Brooks has spent his life teaching parks and recreation courses and planning over 100 parks projects, including the master plan for Utah County’s Provo Canyon.
On her summer afternoons, Ann Burrows would hike over to the McKay Ranch to hear the spellbinding stories told by David O. McKay. During his mid-day break, McKay would entertain children like Ann and her friends with stories such as how their parents had settled Utah Valley or what he saw in the future for those who would be faithful and dedicate their lives to service.
To be faithful and to dedicate your life to service is an ideal that Ann passed down to her children, including her son Fred A. Brooks. He has applied it by spending his life serving the community and his students.
Brooks graduated from BYU’s McKay School in 1978 with his EdD in educational administration. He has spent his life teaching parks and recreation courses while also planning and directing parks projects. Through his experience, he has received a myriad of certificates and several awards.
In 2012 Brooks was elected by students to the California State University (CSU), Chico Hall of Honor as a “Legacy Faculty” member, a recognition given only to the “best of the best” of all retired CSU Chico faculty. On March 7, 2013 he will be awarded a lifetime honorary membership for his service on the California Parks and Recreation Commissioners Association Board of Directors. “As an alum, I have done my best to honor and bring significant credit to the School of Education,” Brooks said.
Brooks’ efforts have not only reflected well on the McKay School, but have also positively impacted many communities. Brooks developed more than 100 master plans for parks and recreation facilities of Northern California. However, his most challenging project was designing the master plan for Utah County’s Provo Canyon.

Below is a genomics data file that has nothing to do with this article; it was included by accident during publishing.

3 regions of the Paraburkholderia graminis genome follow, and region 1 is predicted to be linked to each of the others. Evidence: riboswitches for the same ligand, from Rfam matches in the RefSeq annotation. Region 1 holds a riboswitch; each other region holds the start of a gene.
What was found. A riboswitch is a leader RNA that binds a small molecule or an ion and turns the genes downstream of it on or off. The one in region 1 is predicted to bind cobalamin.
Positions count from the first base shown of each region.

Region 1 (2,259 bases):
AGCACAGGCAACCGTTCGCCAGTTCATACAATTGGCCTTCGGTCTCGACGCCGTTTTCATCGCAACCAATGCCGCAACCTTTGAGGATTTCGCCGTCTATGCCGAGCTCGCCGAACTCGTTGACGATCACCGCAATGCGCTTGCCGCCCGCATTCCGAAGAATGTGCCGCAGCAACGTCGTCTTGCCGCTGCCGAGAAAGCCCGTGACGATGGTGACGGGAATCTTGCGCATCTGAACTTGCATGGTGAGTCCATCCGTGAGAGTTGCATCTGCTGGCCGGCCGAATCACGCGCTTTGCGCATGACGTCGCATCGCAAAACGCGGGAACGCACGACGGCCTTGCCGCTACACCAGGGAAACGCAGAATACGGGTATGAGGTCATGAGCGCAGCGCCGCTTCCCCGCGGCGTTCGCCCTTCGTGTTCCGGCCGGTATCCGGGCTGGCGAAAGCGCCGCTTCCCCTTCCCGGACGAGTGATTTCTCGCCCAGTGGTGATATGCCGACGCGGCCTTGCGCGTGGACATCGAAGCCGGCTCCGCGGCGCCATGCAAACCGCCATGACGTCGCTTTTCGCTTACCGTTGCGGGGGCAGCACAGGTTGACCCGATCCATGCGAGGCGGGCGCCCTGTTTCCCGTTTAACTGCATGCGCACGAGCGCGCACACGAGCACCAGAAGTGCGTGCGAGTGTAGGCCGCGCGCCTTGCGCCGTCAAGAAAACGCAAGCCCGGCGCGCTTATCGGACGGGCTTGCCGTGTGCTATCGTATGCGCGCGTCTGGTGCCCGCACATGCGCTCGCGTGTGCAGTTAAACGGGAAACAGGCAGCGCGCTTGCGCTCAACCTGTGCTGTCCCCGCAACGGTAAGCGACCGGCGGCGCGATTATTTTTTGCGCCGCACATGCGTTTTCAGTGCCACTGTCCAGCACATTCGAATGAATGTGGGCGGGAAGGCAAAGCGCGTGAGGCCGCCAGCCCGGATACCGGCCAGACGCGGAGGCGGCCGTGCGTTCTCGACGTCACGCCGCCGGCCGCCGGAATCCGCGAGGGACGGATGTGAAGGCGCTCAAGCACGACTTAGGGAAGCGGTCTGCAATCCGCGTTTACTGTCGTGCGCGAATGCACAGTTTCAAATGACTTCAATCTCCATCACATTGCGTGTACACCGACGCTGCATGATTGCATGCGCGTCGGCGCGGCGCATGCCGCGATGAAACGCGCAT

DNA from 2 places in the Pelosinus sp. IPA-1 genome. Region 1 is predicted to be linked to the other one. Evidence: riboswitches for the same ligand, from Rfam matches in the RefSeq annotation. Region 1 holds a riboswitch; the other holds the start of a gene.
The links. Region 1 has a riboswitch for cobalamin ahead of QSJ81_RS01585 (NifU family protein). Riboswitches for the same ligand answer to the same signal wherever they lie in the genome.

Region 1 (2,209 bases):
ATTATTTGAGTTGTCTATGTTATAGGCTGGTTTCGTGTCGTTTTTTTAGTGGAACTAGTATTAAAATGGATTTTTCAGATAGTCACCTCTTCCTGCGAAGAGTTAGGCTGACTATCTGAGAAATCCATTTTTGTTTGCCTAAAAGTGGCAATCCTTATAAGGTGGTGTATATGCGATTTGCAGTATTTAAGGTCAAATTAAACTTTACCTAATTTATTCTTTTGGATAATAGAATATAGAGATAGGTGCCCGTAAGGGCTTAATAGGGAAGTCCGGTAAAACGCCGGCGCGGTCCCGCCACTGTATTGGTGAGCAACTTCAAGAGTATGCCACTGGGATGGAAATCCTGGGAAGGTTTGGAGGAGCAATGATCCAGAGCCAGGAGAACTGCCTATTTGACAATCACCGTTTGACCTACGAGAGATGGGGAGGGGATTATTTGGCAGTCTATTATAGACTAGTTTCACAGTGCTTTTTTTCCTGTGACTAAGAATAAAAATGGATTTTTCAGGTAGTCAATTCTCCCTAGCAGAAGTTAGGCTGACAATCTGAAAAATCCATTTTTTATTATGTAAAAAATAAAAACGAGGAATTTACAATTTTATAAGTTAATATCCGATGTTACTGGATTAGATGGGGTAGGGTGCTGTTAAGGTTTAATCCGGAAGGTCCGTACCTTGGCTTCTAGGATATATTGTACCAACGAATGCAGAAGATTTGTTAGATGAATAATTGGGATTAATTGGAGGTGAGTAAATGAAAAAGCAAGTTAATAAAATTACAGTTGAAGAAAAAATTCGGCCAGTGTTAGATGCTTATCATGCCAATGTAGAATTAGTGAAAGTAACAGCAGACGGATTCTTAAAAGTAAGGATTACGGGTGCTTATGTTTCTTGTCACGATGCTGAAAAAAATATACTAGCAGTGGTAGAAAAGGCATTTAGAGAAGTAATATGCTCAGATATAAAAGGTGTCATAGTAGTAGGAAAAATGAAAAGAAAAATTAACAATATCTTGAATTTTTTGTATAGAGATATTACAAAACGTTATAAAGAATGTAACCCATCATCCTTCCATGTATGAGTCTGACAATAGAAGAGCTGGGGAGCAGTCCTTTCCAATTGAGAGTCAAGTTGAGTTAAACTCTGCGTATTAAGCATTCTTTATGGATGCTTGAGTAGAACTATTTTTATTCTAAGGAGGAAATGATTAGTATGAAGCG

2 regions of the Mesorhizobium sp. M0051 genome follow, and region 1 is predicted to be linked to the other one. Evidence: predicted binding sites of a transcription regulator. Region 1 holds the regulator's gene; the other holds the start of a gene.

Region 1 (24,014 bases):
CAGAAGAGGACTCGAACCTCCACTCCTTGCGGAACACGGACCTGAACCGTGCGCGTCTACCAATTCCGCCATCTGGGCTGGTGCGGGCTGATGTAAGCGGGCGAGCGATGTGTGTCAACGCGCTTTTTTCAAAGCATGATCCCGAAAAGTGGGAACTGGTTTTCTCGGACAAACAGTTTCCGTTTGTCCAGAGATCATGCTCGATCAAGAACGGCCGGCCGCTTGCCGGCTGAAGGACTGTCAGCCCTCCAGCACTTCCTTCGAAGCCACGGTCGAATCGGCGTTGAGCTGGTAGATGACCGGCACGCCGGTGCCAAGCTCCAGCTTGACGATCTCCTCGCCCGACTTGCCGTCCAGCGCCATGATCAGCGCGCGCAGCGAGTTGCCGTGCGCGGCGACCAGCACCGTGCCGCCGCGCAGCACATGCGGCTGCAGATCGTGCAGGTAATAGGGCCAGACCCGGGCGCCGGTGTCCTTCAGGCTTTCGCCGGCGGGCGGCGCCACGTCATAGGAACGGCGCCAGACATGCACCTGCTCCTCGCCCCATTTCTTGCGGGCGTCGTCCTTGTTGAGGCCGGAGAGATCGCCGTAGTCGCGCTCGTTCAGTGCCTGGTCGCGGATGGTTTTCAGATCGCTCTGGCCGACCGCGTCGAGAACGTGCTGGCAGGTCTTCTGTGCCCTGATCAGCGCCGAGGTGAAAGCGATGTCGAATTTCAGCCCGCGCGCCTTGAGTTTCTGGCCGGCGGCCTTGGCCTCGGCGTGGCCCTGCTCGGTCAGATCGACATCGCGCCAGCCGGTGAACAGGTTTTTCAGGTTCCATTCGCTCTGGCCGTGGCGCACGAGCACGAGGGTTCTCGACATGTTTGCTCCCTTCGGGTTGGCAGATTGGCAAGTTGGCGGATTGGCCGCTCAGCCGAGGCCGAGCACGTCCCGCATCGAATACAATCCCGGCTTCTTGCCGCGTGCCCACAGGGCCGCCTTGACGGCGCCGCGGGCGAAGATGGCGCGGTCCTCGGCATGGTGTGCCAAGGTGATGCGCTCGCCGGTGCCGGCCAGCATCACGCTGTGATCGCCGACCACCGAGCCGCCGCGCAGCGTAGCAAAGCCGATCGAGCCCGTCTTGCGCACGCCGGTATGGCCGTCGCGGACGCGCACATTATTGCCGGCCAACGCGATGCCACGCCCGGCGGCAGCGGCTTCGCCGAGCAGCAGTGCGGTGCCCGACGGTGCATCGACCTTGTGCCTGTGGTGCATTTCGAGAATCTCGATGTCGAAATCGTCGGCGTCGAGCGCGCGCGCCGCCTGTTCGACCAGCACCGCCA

Throughout his career Brooks showed his interest and concern for his students. Former student David Ammermen said, “Fred took great interest in his students’ success in park projects and in future academic endeavors. He had a wonderful sense of humor, which reminded us to keep things on the light side.” While working at CSU Chico, Brooks also invested interest in his students by averaging more than $1 million a year in grants and contracts, which were used to further his students’ learning experiences. He also headed the California Parks and Recreation Scholarship Foundation for 20 years to help students receive an education in the parks and recreation field. “It has been my greatest satisfaction to watch the development of my students as individuals and in their skills and competencies to obtain and move up in their professional careers,” Brooks said.
As shown in his accomplishments, Brooks has answered President McKay’s call to be faithful and to dedicate life to service. He has used his time and talents to build up his students and his communities. He has worked diligently in the parks and recreation field because he believes in it. “Many youth now damage or destroy themselves and others because they are not educated or experienced in using their leisure time wisely,” Brooks said. “For the first half of the century, ‘education for the worthy use of leisure’ was a nationwide principle of education. I hope that there will be a way in my lifetime to get this reinstated. Leisure provides the time when each individual can achieve his/her positive and creative potential. Recreation makes life better.”
Fred A. Brooks and his wife, Terry, have four children and 16 grandchildren. They currently reside in Springville, Utah. Since his retirement in 2000, Brooks has been elected to professional, local and state boards, commissions, and associations.
April 2, 2013